By 2019, Snecma will be producing one composite fan blade for the CFM International Leap engine every 30 minutes, or 32,000 per year, from two identical manufacturing centres of excellence, one in the US and one in France, say company officials.
Preparations for the production ramp up are in full swing, accentuated by the end of June design freeze for the Leap-1A and Leap-1C engines for the Airbus A320neo and Comac C919, respectively. Design freeze for the Leap-1B, which will power the Boeing 737 Max, will occur next year. Snecma is responsible for the fan and low-pressure sections of CFM engines while joint venture partner GE builds the high pressure components.
Following the Farnborough air show, CFM is reporting a total of 3,752 orders for the new engines with 922 orders valued at $12.6 billion received in recent weeks.
Snecma will be constructing the blades and three other resin transfer mould (RTM) parts for the Leap engine - the fan case, a platform between the blades and a spacer for underroots of the blades - in partnership with New Hampshire-based Albany Engineered Composites, a company that specialises in woven composite technology for paper mills.
The RTM technology, which Snecma spent about $200 million and 15 years developing, involves carbon fibres that are woven together in an interlocked 3D matrix that is then injected with resin to form a composite part.
"RTM gives a higher damage tolerance capability," says Jean-Jacques Orsini, design office manager of fans and compressors for Snecma. "With the 3D, you have a weaving structure that has significant damage tolerance capability for bird impacts and debris. Think about it as a piece of clothing woven in 3D."
The first 31,600m² (340,000ft²) plant, in Rochester, New Hampshire, will be operational in mid-2013, followed by an identical plant in Commercy, France, one year later. Each will be staffed by 200 Snecma employees and 200 Albany employees. Snecma will own both plants and lease space to Albany, which will be under a services contract to Snecma.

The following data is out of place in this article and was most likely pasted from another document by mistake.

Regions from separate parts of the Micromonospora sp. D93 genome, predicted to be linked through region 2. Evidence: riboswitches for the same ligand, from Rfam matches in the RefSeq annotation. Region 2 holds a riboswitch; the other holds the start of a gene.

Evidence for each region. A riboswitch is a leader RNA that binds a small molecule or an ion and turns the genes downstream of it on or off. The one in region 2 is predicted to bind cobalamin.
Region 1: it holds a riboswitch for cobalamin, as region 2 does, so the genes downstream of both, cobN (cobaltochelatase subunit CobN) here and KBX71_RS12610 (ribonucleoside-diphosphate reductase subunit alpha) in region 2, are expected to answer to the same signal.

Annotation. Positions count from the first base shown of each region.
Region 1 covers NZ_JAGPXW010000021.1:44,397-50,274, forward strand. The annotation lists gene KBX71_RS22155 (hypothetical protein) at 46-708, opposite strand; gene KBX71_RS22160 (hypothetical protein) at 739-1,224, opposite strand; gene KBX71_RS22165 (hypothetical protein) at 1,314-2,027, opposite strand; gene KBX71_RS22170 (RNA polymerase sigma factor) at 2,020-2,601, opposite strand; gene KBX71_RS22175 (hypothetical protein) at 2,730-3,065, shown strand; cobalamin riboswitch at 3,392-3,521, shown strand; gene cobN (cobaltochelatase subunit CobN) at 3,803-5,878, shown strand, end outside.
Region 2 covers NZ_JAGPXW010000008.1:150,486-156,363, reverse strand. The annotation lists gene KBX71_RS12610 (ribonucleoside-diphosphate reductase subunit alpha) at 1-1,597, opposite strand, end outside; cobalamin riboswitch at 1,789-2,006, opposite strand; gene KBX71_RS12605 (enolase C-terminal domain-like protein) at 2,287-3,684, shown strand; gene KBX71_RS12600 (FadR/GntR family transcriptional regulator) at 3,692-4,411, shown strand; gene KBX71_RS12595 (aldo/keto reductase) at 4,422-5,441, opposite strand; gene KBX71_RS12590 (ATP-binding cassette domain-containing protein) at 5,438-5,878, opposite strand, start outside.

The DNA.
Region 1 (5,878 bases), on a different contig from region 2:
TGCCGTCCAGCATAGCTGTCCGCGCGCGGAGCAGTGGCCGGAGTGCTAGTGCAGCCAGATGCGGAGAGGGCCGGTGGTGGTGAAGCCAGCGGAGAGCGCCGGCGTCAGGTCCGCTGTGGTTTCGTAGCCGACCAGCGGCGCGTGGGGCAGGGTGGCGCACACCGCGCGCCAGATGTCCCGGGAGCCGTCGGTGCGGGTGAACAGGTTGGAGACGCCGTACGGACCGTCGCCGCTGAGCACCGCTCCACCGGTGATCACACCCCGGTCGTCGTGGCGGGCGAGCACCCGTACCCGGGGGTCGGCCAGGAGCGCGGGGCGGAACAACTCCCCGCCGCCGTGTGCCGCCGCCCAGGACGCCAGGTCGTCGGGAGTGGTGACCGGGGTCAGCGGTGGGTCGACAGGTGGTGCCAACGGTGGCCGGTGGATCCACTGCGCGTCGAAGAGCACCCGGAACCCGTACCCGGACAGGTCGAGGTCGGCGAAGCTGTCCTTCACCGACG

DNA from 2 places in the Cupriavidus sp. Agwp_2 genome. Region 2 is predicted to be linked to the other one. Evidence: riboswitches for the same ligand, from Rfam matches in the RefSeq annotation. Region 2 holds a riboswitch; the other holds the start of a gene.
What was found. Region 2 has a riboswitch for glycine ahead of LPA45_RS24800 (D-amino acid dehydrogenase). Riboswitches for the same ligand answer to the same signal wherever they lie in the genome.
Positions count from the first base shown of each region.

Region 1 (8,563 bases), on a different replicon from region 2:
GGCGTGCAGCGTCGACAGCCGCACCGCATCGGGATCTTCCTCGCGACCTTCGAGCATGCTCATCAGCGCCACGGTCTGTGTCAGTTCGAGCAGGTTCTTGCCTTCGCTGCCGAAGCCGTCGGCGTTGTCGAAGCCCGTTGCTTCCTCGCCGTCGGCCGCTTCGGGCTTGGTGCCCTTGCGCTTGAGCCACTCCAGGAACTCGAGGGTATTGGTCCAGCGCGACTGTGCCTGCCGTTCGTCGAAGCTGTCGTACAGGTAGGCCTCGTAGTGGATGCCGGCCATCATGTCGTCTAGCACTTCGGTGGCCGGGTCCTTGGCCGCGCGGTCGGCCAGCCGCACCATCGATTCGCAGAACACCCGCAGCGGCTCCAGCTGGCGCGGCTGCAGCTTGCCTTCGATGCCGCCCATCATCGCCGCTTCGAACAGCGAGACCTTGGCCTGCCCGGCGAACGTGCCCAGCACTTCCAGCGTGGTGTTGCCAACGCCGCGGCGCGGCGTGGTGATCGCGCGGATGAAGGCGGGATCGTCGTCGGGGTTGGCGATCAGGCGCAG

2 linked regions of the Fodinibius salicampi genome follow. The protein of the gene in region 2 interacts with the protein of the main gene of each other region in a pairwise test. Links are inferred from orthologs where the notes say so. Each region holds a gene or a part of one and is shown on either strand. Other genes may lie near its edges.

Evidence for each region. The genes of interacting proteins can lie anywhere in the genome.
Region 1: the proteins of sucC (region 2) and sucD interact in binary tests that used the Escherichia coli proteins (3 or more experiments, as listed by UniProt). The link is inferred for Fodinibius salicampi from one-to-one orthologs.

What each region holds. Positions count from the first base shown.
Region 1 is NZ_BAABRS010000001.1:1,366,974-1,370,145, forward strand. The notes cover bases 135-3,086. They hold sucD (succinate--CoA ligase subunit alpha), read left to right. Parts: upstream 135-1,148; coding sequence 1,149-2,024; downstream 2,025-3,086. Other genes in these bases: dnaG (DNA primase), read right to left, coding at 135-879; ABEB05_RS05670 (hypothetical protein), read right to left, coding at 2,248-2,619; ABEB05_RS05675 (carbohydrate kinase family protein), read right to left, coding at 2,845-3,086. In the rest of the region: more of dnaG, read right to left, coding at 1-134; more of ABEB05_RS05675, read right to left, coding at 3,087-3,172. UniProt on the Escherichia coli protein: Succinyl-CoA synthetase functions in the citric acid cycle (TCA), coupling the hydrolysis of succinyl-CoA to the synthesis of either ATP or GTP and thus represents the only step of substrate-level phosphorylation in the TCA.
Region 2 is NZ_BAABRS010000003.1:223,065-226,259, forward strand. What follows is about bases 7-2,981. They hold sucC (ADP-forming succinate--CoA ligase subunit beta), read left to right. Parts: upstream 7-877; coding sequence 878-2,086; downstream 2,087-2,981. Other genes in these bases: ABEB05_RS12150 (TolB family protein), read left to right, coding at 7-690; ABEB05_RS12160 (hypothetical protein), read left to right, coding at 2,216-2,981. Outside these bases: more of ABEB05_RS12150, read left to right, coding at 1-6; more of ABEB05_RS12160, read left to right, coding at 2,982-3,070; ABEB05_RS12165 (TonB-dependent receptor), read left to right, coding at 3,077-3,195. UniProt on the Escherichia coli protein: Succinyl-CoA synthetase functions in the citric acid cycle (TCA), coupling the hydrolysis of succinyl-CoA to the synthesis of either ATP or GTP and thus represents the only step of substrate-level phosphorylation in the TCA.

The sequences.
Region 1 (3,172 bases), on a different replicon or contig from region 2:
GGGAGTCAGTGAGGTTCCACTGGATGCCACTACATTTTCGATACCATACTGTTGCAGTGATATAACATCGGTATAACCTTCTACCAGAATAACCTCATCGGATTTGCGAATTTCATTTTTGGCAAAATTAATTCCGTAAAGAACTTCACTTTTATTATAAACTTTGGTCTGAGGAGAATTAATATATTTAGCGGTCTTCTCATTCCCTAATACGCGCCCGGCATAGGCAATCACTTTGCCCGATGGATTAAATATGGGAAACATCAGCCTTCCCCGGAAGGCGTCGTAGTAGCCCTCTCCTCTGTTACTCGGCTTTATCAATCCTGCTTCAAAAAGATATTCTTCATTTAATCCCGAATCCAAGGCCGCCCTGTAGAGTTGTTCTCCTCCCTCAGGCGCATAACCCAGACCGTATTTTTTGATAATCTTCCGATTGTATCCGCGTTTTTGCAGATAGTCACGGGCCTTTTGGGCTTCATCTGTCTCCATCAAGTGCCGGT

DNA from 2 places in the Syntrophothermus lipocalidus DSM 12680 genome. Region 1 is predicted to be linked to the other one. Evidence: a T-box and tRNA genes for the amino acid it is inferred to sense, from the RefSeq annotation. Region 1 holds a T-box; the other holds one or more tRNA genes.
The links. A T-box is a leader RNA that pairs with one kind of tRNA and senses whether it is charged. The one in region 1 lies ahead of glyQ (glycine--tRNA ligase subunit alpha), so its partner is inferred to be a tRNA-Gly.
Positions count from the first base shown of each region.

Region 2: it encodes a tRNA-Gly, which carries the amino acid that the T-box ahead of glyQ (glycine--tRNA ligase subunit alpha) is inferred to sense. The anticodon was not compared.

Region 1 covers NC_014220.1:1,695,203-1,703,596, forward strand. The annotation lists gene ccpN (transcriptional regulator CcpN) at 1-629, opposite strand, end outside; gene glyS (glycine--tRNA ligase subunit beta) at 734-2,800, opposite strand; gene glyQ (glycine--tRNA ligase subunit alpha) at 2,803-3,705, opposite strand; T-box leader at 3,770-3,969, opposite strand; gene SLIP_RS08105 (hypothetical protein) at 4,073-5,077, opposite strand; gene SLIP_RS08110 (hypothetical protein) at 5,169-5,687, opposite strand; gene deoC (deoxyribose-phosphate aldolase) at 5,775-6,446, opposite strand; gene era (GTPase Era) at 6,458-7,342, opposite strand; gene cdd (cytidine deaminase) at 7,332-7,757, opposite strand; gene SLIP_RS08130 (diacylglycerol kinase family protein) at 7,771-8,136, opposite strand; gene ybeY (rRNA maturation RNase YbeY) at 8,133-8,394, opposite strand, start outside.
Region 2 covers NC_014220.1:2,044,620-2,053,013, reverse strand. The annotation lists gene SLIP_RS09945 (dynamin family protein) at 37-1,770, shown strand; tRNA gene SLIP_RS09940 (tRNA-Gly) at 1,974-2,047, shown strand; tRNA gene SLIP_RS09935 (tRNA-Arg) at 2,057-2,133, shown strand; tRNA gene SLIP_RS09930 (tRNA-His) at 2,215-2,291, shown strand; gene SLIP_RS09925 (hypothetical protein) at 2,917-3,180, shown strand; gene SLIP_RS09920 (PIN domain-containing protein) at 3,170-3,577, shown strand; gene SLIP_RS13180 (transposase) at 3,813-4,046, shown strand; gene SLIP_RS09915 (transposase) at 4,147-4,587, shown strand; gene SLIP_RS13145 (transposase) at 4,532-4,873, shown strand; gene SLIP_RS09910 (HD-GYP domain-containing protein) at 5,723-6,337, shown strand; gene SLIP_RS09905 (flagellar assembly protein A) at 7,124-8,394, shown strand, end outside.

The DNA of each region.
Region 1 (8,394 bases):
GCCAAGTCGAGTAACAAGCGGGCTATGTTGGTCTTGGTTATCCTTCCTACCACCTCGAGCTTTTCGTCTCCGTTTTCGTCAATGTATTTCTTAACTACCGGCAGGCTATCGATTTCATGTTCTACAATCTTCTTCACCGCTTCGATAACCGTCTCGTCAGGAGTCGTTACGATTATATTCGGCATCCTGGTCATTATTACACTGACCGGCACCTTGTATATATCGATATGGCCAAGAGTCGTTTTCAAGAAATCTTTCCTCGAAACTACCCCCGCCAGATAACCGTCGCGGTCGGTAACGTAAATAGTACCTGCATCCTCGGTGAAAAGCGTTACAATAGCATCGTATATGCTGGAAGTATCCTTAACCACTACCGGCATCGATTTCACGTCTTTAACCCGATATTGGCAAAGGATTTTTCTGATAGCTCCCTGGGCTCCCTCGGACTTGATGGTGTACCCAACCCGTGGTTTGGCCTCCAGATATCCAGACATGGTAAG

Machinery at the plants includes looms where the carbon fibres are woven into the fan blade and fan case preforms. After weaving, the blade pre-forms are cut out using a water jet, leaving approximately 0.3m of excess material around the outline. Orsini says in future Snecma will look to minimise the residual material, but it is not a concern at this time.
Next the blade pre-form is inserted into two-sided mould into which epoxy resin is inserted at 8.6bar (125lb/in²) over a 6-7min period with the mould heated to 360°F. The blade is cured for 5h in the mould. Technicians then use a five-axis tool to machine the blade to the correct dimensions, perform a check of those dimensions, then bond the titanium leading edge to the blade, coat it with black paint and perform non-destructive inspection (NDI) to determine the leading edge bond characteristics and the internal blade integrity.
For fan cases, the preforms are wrapped four-times around a mandrel with a resin injection system and the entire mandrel placed in an autoclave for curing. Snecma says it is investigating an out-of-autoclave process similar to that of the blade to make the process more efficient and faster.
Albany employees will be responsible for weaving the preforms, cutting the preforms to shape, injecting the resin and curing the part; Snecma will perform final machining and painting of the parts.
Snecma to date has built 500-600 blades and numerous fan cases and other RTM parts in a temporary manufacturing facility in Albany's Rochester plant, where engineers have been experimenting with different weave patterns.